I'll throw another option into the mix... You can have the pleasure of my 21 year old Seat Arosa. Overall the car is in a very good condition, mechanically at least, with a genuine 53k on the clock and ALL receipts from new. However, it seems that the previous one Lady owner had a propensity for striking wooden objects at low speed, unless there's a trend amongst the older generation to set garden fence and gate posts at jaunty angles. The performance from the 1.4 auto is more than enough for a road trip of this nature, after all you'll be applying the age old convoy rule of slowest at the front...this will make you the fastest. I've no intention of putting the car on a dyno but suffice to say that on a dry and well compacted surface it will easily pull a chicken of its nest. The weak link here will be the tyres, these are Chinese Slide Masters, 40mph feels like 60mph, 70mph feels like a ton and a ton feels like...well, this being Norfolk we don't have a hill or sea cliff high enough. Storage wise thing's aren't too bad, with the rear seats up you can get a pair of trainers in the boot, there's a decal on the back of the seat to offer advice on achieving this, with seats in the down position I can then get the rest of my running gear and a towel in the back. No AC installed, but if you reach over to the nearside window you can wind it down to offer an ample supply of free, non power sapping, cooling air. Admittedly the ICE system is fairly basic, that said the LW reception is pretty adept at picking up errant Russian trawlers working in the Dogger Bank area. But...it does offer a good old fashioned cassette player, unfortunately there's a Jeferson Starship C90 tape stuck in it...if you can remove this tape you'll find a Bony M one in the foot well. The handling is limited by the choice of rubber, see above, but cornering is 'interesting' with a certain amount of body role in evidence, recessed door handles would be a welcome addition. Overtaking maneuvers are best conducted by going between the cats eyes, strike one of these ruddy mini tank-traps and on a wet road at speeds above 35mph the resulting shimmy is enough to induce blurred vision, above 50mph and you risk a detached retina..... There's more, but you get the jist. Take the Arosa, give me the keys to the Bee Em and the Porker and upon your return I'll inform you of what you should have taken, simples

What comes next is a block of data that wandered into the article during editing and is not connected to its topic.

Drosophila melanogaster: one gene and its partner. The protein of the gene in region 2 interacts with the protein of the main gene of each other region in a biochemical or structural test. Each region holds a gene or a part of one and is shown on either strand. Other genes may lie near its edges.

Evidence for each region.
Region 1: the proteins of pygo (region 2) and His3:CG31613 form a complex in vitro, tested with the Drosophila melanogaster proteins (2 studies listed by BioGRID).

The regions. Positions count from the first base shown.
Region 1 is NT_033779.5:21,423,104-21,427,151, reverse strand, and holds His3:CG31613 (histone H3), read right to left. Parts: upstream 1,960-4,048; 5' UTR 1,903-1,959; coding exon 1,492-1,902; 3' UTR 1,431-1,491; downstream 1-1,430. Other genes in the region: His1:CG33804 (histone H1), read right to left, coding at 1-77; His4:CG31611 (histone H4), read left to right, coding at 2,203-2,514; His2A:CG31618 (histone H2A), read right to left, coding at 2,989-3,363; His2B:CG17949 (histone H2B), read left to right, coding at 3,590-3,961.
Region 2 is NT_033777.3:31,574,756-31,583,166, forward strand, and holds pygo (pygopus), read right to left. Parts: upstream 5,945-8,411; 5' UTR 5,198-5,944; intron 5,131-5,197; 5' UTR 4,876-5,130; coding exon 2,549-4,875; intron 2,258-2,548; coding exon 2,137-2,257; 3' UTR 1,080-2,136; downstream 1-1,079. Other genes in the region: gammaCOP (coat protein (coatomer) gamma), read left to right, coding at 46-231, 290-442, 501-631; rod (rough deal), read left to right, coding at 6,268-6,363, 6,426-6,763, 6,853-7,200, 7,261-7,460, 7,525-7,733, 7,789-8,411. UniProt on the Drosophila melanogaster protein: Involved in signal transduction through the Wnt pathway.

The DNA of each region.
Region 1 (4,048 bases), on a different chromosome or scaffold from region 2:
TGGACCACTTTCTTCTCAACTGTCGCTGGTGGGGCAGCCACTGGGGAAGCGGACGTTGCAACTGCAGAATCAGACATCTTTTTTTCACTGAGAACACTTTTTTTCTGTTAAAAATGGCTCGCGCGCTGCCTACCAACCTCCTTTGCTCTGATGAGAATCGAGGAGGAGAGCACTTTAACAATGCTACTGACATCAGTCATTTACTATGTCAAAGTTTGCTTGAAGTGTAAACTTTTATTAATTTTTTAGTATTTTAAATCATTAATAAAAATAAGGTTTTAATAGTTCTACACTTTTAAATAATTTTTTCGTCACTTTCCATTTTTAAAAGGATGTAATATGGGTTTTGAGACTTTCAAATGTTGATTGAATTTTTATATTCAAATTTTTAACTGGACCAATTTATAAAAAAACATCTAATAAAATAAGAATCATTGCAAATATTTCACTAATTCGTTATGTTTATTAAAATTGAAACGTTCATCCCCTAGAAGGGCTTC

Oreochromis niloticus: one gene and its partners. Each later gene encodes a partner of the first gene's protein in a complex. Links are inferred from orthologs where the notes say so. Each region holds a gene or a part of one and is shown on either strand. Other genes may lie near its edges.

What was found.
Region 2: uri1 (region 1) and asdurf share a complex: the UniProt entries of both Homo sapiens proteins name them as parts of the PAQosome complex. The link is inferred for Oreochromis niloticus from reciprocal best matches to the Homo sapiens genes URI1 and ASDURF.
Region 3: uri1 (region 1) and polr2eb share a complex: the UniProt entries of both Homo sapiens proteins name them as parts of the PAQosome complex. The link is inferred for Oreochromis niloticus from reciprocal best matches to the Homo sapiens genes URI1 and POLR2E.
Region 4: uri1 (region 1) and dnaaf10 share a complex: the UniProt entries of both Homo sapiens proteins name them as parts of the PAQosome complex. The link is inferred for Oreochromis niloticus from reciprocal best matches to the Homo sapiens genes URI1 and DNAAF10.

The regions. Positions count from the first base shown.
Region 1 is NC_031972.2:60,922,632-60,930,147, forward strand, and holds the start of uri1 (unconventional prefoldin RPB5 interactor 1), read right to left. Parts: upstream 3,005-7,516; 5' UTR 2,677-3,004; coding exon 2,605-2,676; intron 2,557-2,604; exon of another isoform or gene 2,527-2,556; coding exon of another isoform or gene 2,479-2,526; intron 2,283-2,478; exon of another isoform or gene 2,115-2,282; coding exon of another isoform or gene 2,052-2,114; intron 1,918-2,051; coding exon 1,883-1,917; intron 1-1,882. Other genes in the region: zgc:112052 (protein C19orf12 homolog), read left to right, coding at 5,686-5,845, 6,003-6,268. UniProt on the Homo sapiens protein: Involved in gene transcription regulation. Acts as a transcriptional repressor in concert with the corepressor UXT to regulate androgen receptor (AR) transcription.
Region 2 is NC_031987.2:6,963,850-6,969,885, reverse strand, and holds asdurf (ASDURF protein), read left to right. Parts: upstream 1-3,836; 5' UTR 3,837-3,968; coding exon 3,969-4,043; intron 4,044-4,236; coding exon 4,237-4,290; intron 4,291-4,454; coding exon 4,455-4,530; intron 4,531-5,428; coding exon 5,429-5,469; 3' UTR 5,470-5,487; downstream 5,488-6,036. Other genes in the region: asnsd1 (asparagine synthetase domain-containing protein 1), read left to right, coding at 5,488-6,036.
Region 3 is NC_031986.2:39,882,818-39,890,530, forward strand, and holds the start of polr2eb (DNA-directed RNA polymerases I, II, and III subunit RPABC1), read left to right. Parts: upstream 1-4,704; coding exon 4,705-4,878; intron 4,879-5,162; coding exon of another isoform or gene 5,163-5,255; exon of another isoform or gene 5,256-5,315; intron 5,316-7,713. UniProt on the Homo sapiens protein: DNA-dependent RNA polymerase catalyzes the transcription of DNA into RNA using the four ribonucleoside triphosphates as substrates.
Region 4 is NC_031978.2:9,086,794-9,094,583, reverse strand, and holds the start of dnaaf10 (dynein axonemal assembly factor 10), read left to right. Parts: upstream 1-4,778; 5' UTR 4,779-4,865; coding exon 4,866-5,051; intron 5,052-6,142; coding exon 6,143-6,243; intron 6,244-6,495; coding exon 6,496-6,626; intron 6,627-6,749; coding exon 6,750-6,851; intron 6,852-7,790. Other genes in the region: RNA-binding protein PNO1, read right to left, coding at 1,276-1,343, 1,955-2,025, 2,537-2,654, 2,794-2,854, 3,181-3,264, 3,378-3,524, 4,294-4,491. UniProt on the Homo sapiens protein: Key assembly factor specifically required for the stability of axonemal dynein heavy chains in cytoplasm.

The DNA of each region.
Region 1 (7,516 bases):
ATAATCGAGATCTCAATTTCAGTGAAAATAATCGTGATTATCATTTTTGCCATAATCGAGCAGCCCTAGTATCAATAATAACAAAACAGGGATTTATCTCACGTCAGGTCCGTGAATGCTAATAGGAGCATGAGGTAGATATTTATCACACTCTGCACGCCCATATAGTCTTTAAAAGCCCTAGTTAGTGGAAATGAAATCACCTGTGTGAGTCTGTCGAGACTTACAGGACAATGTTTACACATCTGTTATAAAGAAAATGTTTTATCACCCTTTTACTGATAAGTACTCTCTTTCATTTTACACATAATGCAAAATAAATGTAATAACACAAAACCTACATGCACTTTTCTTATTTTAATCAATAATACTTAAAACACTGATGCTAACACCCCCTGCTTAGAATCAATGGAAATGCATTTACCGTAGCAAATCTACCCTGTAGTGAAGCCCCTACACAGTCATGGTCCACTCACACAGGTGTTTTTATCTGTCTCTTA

15. 4 points
    Early spring morning in the peak district.
  16. 4 points
  17. 4 points
    Just introducing myself.... I have a GTS PDK in racing yellow... absolutely love the thing!!! It's a keeper!!!!
  18. 4 points
    I spoke to a couple of guys on Sunday and this was mentioned. I've slept on it, and I concur with David and David above. The last supercar run I partook in (PH's finest group of muppets) ended up with a days old Lamborghini Huracan parked in a field in the middle of rural Hertfordshire and a people carrier (complete with family on board) having narrowly missed a head-on with said super car at god knows what speed. There followed lots of worried and deleted messages on the forums, it all left a bad taste and the meets in that area where cancelled and there hasn't been one since for fear of anybody being associated with it. Guys and girls are all welcome to arrange their own run outs, pre/post meets etc but there won't be an official OC run organised as part of our normal monthly meet-ups. Sorry to poo-poo the idea for those interested. And yes, I can look at arranging a proper weekend type trip (Wales, Scotland etc) for those interested in going on a road trip with some great roads etc.